Doug M.

So what does this America look like? Well, the bad news is that open racism is more acceptable. In general, it's a nastier place to live. And that's going to suck.

On the plus side, the nonwhite share of the electorate was 21% in 2004, 24% in 2008, and 26% in 2012. This cycle it should be around 28%, rising to around 30% by 2020. The GOP has been facing a steepening slope since 1990 or so, but this makes it so much worse. There is almost literally no path to the White House for a party that's openly white nationalist.

At the state and local level... well, I'd like to be optimistic. But we might see several cycles where race and demographics become more important than ever: places with enough nonwhites go blue, places without stay red. The demographic shift will very gradually work in the Democrat's favor even at the state level, but the pace there will be glacial and there will be a lot of places it never touches.

So a US where open racism is pretty okay for many elected politicians right up to the Senatorial level, but where the Executive branch is firmly hostile to white nationalism. Oh hey, it's 1964 again -- back to the future we go.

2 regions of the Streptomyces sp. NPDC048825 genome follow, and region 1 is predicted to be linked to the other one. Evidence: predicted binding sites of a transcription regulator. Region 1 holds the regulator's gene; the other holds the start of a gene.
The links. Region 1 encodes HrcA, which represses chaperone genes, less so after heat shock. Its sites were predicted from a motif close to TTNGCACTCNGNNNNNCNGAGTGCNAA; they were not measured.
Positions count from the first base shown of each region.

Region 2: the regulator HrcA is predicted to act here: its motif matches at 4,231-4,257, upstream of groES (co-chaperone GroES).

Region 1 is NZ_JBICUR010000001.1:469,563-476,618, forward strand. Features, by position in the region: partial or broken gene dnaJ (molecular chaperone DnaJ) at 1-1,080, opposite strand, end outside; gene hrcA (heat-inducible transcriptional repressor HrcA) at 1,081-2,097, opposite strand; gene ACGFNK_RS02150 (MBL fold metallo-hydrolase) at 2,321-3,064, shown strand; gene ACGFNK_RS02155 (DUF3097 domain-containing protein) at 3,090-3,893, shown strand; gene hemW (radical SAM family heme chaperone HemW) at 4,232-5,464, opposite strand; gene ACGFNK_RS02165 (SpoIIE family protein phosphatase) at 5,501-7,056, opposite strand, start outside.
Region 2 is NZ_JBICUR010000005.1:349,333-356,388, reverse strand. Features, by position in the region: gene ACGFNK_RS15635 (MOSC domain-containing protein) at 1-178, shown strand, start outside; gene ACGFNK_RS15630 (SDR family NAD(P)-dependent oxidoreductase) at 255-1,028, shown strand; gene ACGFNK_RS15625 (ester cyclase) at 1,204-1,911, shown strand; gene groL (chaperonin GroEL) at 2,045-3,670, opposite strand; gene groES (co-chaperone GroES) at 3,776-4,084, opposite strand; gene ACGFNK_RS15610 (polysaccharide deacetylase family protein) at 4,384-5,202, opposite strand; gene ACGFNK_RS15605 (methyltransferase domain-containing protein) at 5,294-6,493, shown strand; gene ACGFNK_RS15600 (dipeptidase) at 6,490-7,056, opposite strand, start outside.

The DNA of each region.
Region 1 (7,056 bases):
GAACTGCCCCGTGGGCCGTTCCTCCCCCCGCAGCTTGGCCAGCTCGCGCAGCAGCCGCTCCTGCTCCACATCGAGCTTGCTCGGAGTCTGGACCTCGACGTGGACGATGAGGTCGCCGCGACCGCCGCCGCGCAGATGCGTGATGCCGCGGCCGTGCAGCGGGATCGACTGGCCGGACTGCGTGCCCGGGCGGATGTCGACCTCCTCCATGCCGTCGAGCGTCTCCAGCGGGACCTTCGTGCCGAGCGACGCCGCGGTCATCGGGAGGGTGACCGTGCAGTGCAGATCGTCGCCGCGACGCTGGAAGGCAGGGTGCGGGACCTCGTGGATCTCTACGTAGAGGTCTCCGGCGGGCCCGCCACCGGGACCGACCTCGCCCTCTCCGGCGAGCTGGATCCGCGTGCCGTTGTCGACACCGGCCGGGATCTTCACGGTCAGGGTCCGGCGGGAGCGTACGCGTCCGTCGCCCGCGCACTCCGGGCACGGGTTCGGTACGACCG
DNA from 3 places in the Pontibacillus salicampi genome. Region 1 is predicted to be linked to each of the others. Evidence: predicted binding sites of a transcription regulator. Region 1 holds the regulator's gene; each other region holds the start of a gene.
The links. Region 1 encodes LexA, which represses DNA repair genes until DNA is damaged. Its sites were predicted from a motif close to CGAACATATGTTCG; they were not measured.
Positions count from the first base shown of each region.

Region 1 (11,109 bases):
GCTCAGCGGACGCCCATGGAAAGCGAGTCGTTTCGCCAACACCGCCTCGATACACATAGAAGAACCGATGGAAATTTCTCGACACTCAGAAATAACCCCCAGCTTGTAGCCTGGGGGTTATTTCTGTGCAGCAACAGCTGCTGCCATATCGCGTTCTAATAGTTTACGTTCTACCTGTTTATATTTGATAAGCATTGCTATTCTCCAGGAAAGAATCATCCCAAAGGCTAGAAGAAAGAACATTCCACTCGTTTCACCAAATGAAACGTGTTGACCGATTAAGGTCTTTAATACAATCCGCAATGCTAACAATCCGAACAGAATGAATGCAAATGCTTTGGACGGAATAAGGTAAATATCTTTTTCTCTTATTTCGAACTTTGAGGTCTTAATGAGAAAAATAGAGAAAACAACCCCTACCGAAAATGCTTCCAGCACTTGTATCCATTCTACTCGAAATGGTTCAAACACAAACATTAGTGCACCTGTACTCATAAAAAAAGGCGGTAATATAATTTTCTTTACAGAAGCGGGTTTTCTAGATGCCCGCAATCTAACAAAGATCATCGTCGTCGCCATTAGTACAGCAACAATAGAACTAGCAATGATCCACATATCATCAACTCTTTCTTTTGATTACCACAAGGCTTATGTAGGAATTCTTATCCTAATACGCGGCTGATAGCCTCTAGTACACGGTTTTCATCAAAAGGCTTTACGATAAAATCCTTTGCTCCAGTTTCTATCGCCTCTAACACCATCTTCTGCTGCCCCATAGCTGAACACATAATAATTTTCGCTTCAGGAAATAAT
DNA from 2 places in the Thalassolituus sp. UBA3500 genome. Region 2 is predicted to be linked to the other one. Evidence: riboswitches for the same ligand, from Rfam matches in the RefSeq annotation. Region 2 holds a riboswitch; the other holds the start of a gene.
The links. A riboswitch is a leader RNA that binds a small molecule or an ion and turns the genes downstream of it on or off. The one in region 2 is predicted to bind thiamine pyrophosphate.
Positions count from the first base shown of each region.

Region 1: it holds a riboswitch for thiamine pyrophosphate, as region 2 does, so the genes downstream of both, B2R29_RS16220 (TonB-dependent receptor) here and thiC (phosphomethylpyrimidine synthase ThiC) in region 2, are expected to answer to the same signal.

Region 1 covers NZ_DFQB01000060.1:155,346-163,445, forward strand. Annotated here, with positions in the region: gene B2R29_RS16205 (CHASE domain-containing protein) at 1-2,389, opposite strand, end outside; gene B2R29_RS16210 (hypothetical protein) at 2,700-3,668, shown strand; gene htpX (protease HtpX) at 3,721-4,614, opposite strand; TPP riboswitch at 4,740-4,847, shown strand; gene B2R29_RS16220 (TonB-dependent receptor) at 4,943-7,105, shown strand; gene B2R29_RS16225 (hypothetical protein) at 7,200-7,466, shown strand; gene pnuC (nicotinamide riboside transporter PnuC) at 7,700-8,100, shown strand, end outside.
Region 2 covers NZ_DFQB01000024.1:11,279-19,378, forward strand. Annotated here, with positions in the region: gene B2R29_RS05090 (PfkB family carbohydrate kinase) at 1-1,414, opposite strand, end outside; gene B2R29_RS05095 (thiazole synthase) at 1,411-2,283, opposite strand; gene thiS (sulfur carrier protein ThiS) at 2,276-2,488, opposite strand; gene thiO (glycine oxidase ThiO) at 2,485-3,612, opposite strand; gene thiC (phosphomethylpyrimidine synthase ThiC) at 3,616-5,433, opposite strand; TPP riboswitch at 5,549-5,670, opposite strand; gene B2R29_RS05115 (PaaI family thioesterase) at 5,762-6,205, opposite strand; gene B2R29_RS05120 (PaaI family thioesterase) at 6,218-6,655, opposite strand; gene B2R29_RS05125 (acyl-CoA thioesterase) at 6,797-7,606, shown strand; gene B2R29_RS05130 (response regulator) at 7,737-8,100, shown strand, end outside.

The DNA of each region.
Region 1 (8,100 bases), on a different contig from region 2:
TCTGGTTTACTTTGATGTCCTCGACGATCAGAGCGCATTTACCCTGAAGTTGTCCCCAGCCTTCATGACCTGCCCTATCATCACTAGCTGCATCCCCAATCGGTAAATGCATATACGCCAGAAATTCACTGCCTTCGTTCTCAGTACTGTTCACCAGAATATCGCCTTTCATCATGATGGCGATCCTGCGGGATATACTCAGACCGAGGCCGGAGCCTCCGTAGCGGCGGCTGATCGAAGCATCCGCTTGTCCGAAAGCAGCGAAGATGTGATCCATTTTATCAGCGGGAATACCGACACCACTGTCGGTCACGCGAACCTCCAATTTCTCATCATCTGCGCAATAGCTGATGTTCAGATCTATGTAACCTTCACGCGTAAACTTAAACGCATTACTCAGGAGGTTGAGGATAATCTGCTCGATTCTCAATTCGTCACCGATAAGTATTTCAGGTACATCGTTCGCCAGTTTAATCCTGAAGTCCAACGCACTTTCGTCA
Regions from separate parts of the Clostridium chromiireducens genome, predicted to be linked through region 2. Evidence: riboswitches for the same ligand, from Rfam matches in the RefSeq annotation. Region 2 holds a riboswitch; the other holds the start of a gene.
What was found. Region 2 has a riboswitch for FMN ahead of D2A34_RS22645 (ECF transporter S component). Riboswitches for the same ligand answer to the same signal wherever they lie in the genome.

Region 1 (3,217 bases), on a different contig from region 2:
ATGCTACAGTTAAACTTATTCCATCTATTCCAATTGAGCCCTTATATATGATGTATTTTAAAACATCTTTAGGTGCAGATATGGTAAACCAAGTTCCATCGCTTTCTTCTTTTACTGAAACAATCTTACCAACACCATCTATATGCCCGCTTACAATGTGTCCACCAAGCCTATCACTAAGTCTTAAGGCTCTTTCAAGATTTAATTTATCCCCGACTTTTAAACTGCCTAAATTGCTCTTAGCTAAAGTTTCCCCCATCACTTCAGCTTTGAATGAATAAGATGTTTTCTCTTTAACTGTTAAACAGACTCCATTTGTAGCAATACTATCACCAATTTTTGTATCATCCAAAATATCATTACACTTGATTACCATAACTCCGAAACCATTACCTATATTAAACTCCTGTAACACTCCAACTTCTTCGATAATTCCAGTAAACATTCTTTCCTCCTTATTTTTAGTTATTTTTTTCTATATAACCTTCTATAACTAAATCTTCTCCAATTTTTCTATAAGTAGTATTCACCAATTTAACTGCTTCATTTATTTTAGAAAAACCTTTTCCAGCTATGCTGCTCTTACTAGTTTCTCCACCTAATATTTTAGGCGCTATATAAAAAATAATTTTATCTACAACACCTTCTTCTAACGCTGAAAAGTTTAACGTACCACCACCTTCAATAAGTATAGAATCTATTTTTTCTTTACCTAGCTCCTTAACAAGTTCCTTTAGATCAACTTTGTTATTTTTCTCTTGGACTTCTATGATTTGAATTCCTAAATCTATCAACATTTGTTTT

Doug M.

For your amusement, here's a familiar name -- a lively young fellow who's positively champing at the bit.

"To the establishment, this breakdown looks like chaos. It looks like savagery. It looks like a man with a flamethrowing guitar playing death metal going a hundred miles an hour down Fury Road. But to the American people, it looks like democracy. Something new will replace the old order, and there are a host of smart, young leaders..."

(that weird thing where folks on the right keep getting metaphors backwards? in the movie, the dude with the weird hair and the facemask was the villain, guys. you're supposed to want to be Max or the one-armed chick, not the Bullet Farmer or the fat dude with the fake nose.)


Doug M.

If Sean Trende's demographic electoral calculator is accurate, all that would be needed for the Republicans to win the presidency over 2012 would be to gain 27% of the black vote, everything else staying constant. That's it.